“Practices were the hardest thing ever,” he said. “I can still think back to ninth-grade year. We ran eight 200s, and I got up to like four and couldn’t do it.”
Maurice is playing with two of his best friends, Sam Turner and Max Taylor. One of his favorite memories from this season so far was when their blocks helped him score on a long touchdown run in a 31-17 win against Pace Academy on Sept. 12. He finished with 126 rushing yards, two touchdowns and two interceptions in that game.
Quarterbacks coach Jake Cantrell said Maurice’s blocking ability is a vital contribution that can’t be measured in stats.
“They take pride in taking care of each other,” said Cantrell of Maurice, Turner and Taylor, his team’s senior backfield trio.
Maurice and his teammates would likely clinch a school-record third straight playoff appearance with a win at North Hall on Friday or a Madison County loss to North Oconee. It would also be White County’s fourth postseason trip in five seasons.
“It just feels great to know we have this coaching staff behind us and helping us out,” Maurice said. “It’s just a blessing.”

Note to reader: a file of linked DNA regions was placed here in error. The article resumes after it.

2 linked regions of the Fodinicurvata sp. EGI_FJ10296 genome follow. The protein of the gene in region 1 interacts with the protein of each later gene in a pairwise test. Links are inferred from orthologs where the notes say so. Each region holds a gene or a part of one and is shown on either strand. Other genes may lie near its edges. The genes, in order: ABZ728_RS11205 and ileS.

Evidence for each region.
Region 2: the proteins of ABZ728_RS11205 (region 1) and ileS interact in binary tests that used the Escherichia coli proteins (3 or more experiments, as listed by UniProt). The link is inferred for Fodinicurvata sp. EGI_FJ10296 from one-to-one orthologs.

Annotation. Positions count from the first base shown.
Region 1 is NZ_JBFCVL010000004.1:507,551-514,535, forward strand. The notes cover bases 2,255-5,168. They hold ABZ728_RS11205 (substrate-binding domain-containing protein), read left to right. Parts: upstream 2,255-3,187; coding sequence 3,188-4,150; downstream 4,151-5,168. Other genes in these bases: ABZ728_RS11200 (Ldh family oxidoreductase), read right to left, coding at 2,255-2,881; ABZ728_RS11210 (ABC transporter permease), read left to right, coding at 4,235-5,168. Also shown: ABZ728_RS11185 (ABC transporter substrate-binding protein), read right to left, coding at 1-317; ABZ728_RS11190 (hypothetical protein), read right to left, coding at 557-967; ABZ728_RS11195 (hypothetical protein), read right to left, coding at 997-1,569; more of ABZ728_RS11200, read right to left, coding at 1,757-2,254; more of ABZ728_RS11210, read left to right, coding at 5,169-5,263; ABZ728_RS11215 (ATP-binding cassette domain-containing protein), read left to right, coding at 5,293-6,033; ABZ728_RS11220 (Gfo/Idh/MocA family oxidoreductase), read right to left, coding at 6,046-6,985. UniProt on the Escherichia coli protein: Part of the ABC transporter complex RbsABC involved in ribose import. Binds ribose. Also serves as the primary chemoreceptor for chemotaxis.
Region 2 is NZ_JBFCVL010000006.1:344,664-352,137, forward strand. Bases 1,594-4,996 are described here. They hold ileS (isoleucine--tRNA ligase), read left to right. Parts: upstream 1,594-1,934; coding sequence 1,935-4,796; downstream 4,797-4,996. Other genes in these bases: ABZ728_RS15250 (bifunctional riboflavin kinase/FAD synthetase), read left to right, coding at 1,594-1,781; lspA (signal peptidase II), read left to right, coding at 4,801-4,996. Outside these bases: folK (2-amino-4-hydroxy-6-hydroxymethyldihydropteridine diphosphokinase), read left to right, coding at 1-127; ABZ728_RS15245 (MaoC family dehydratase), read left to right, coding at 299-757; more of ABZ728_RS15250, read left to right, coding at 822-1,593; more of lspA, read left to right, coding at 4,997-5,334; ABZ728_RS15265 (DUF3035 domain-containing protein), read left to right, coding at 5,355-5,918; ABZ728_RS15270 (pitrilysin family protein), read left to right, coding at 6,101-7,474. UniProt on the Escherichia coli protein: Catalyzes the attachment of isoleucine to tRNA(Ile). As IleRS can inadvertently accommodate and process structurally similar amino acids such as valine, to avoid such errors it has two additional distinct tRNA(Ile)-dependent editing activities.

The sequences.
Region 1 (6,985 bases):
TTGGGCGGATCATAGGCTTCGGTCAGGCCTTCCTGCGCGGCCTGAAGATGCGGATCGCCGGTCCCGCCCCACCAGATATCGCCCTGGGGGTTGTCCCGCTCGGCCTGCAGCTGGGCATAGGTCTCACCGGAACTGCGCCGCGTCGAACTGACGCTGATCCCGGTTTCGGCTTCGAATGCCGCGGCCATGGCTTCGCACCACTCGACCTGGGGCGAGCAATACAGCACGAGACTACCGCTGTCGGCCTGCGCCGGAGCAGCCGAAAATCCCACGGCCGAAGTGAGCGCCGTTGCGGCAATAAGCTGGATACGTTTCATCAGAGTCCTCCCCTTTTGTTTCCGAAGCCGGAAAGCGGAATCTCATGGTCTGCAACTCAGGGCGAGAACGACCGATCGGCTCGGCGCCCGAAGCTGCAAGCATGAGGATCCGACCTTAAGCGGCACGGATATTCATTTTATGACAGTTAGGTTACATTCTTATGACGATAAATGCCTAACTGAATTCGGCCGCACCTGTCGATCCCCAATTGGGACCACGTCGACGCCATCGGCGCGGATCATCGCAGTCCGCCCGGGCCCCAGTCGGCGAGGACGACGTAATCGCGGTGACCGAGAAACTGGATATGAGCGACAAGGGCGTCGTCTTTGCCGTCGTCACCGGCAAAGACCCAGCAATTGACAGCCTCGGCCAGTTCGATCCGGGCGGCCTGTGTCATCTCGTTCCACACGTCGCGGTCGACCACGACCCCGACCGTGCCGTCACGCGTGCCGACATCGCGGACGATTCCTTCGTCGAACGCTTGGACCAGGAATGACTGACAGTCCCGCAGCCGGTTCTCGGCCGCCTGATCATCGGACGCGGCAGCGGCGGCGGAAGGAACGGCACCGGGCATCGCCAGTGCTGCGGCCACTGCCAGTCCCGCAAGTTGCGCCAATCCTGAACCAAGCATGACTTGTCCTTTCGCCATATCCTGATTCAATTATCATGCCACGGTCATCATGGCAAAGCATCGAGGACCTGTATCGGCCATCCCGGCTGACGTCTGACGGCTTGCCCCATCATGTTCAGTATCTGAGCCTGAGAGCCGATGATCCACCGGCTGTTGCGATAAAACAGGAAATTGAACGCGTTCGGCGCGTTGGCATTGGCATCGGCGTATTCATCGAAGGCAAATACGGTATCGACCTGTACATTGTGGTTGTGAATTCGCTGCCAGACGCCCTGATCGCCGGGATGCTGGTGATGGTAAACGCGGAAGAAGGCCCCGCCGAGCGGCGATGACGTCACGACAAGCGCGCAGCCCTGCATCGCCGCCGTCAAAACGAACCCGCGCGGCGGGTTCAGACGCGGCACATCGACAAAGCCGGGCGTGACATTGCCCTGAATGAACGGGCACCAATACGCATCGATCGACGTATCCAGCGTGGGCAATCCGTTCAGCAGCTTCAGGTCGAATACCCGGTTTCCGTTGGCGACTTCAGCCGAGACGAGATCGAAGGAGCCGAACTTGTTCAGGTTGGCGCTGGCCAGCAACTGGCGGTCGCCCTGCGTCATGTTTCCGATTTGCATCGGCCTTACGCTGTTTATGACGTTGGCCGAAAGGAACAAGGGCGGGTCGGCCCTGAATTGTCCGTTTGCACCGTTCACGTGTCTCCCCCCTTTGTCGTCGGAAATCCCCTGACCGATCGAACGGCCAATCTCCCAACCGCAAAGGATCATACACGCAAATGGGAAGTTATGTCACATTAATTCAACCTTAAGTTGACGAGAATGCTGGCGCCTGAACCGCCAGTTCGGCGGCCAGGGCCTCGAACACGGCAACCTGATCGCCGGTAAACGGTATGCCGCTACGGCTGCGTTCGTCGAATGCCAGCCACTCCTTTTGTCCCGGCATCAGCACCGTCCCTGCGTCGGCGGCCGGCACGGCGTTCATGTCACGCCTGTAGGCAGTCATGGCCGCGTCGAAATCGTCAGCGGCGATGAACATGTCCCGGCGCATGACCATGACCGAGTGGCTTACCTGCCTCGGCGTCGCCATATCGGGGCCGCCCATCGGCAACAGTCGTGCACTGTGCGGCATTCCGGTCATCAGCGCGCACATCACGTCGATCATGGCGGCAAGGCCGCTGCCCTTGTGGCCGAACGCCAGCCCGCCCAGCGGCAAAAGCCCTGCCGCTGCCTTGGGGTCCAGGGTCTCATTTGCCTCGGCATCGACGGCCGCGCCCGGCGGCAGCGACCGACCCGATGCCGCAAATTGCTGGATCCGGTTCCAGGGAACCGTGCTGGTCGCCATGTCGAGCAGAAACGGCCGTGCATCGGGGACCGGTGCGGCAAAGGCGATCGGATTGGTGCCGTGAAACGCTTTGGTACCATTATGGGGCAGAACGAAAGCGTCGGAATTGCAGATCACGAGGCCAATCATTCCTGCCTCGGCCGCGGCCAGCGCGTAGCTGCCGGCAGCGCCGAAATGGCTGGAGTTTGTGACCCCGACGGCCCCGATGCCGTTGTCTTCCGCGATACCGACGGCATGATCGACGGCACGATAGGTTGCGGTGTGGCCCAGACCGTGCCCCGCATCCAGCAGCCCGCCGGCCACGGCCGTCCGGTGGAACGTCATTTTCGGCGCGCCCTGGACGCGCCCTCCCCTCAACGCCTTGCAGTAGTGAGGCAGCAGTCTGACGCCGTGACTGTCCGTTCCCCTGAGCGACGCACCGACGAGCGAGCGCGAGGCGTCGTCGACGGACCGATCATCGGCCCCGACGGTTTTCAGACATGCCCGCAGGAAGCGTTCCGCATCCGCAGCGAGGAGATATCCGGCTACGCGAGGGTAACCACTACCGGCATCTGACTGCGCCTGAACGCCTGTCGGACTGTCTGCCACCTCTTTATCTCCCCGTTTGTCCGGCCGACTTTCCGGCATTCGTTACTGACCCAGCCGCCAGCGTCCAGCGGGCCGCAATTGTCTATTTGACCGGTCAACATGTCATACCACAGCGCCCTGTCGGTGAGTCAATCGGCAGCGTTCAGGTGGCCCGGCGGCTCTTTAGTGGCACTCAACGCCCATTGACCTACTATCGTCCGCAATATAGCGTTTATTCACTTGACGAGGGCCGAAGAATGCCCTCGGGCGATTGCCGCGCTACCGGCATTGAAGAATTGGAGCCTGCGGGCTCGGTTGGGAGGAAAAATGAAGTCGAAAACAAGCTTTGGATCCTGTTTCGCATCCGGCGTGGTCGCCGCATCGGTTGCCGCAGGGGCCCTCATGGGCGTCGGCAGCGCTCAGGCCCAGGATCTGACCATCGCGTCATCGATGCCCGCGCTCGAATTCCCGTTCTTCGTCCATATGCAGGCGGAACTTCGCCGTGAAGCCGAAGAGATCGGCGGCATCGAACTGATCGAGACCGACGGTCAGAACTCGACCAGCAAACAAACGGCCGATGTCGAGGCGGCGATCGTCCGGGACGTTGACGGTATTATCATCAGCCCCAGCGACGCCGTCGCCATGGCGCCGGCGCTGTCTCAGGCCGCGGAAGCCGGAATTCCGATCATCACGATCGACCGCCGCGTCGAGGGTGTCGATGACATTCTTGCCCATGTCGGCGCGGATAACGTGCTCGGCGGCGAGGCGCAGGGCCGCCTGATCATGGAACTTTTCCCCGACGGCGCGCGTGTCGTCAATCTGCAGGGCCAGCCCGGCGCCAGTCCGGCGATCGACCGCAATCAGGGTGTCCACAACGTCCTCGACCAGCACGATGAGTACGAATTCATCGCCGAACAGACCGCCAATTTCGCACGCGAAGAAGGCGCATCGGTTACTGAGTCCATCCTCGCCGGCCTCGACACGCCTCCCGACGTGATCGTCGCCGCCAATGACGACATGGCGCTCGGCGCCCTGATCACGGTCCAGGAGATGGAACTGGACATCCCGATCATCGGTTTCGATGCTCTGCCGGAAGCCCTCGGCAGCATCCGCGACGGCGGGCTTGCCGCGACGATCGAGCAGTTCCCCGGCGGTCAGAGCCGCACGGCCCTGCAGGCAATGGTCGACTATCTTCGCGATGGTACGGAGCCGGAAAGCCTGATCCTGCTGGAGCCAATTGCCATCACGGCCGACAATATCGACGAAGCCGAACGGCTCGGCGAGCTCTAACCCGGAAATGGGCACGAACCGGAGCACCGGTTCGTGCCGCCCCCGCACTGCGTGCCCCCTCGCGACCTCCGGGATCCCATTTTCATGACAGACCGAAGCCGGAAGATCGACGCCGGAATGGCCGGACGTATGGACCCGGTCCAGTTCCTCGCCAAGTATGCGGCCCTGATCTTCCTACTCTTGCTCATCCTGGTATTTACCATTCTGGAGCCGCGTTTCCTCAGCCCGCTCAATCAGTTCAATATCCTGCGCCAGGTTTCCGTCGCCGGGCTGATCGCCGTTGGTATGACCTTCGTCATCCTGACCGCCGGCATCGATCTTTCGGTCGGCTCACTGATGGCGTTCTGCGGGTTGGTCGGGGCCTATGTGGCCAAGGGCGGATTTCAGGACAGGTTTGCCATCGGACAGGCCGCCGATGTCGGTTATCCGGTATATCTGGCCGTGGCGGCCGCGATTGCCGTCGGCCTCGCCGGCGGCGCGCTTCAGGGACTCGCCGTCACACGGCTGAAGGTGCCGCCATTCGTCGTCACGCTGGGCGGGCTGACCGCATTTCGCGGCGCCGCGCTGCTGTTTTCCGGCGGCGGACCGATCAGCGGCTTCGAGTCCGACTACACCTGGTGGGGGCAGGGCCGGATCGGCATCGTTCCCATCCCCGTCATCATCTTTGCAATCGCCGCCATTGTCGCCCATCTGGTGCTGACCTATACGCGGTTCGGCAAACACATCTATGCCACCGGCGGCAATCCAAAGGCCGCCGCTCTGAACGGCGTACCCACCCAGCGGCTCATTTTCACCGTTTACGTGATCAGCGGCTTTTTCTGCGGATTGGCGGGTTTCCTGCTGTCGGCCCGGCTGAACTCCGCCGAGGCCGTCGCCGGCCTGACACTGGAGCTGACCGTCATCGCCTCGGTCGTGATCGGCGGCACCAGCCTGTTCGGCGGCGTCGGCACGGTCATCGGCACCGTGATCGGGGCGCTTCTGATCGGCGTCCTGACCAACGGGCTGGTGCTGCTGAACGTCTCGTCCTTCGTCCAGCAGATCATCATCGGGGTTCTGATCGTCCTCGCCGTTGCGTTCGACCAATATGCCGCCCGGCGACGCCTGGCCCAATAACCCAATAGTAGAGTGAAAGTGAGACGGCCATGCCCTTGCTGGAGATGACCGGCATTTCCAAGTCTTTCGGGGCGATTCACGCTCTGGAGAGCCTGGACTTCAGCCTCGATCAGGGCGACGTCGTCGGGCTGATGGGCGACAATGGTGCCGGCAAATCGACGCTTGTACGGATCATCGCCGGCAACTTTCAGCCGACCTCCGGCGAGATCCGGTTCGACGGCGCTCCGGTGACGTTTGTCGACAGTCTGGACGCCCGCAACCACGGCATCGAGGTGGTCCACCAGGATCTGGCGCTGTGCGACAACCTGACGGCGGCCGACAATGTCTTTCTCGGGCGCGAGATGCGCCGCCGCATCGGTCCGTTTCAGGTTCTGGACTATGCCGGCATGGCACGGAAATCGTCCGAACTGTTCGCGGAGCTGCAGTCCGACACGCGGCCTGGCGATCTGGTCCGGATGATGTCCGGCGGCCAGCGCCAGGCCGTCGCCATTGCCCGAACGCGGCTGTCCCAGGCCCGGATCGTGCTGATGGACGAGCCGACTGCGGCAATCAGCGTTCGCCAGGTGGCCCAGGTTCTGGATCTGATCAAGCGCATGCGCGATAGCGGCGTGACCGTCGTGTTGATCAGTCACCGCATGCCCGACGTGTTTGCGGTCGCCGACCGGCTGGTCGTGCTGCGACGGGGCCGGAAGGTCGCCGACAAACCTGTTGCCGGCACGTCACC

The Warriors senior also knows he has the support of his grandparents, particularly the grandmother for whom he sometimes plays piano to help her fall asleep. They’re never far from his mind.
“In everything I’ve done, she’s been pretty much my greatest motivation to try my best, her and my grandpa, too,” Maurice said. “They push me to the absolute top every time.”
Gloria can’t even name all the people in the community who have stood behind her grandson and helped him become the young man he is today, but she said she’s eternally grateful. Maurice said he is glad his grandparents have been able to see him find success in football and piano.
He has college football offers from Furman University and Presbyterian College.
“They are extremely happy and proud, too,” Maurice said. “They have been praying since Day One to keep me healthy and to hopefully get a scholarship to go play so it’ll be less on them.”